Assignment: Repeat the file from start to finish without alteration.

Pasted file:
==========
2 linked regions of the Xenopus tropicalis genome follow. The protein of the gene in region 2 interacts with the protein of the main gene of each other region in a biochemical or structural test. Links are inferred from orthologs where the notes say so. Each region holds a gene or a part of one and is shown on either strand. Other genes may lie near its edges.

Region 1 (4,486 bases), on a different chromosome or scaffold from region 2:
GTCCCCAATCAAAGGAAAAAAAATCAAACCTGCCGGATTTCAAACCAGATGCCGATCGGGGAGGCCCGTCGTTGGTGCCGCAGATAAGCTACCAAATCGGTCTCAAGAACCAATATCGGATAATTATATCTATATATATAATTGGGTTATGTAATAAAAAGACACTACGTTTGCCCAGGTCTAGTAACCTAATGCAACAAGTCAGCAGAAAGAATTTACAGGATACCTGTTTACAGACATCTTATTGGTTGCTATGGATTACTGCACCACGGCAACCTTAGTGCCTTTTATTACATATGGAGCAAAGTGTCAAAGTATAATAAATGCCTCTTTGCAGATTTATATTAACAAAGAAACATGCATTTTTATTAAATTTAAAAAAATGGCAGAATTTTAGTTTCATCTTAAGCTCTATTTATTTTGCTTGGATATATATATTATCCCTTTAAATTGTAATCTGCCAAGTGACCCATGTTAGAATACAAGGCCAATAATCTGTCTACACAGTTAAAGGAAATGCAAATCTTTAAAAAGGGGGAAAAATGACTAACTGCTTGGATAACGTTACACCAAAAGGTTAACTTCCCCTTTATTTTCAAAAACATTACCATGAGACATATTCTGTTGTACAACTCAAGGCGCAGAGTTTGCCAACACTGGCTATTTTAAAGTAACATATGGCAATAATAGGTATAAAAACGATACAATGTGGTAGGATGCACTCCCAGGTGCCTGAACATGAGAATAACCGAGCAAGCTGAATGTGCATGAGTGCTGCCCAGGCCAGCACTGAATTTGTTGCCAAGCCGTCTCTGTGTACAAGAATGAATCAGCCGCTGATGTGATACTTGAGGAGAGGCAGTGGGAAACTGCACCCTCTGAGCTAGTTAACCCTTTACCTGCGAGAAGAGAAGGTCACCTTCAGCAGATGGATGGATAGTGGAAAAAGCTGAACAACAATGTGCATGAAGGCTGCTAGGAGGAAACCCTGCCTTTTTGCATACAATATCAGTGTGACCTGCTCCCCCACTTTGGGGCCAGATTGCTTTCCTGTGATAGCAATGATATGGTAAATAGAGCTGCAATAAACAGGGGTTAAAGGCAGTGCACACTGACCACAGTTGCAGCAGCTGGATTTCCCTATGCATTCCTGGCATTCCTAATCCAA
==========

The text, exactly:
2 linked regions of the Xenopus tropicalis genome follow. The protein of the gene in region 2 interacts with the protein of the main gene of each other region in a biochemical or structural test. Links are inferred from orthologs where the notes say so. Each region holds a gene or a part of one and is shown on either strand. Other genes may lie near its edges.

Region 1 (4,486 bases), on a different chromosome or scaffold from region 2:
GTCCCCAATCAAAGGAAAAAAAATCAAACCTGCCGGATTTCAAACCAGATGCCGATCGGGGAGGCCCGTCGTTGGTGCCGCAGATAAGCTACCAAATCGGTCTCAAGAACCAATATCGGATAATTATATCTATATATATAATTGGGTTATGTAATAAAAAGACACTACGTTTGCCCAGGTCTAGTAACCTAATGCAACAAGTCAGCAGAAAGAATTTACAGGATACCTGTTTACAGACATCTTATTGGTTGCTATGGATTACTGCACCACGGCAACCTTAGTGCCTTTTATTACATATGGAGCAAAGTGTCAAAGTATAATAAATGCCTCTTTGCAGATTTATATTAACAAAGAAACATGCATTTTTATTAAATTTAAAAAAATGGCAGAATTTTAGTTTCATCTTAAGCTCTATTTATTTTGCTTGGATATATATATTATCCCTTTAAATTGTAATCTGCCAAGTGACCCATGTTAGAATACAAGGCCAATAATCTGTCTACACAGTTAAAGGAAATGCAAATCTTTAAAAAGGGGGAAAAATGACTAACTGCTTGGATAACGTTACACCAAAAGGTTAACTTCCCCTTTATTTTCAAAAACATTACCATGAGACATATTCTGTTGTACAACTCAAGGCGCAGAGTTTGCCAACACTGGCTATTTTAAAGTAACATATGGCAATAATAGGTATAAAAACGATACAATGTGGTAGGATGCACTCCCAGGTGCCTGAACATGAGAATAACCGAGCAAGCTGAATGTGCATGAGTGCTGCCCAGGCCAGCACTGAATTTGTTGCCAAGCCGTCTCTGTGTACAAGAATGAATCAGCCGCTGATGTGATACTTGAGGAGAGGCAGTGGGAAACTGCACCCTCTGAGCTAGTTAACCCTTTACCTGCGAGAAGAGAAGGTCACCTTCAGCAGATGGATGGATAGTGGAAAAAGCTGAACAACAATGTGCATGAAGGCTGCTAGGAGGAAACCCTGCCTTTTTGCATACAATATCAGTGTGACCTGCTCCCCCACTTTGGGGCCAGATTGCTTTCCTGTGATAGCAATGATATGGTAAATAGAGCTGCAATAAACAGGGGTTAAAGGCAGTGCACACTGACCACAGTTGCAGCAGCTGGATTTCCCTATGCATTCCTGGCATTCCTAATCCAA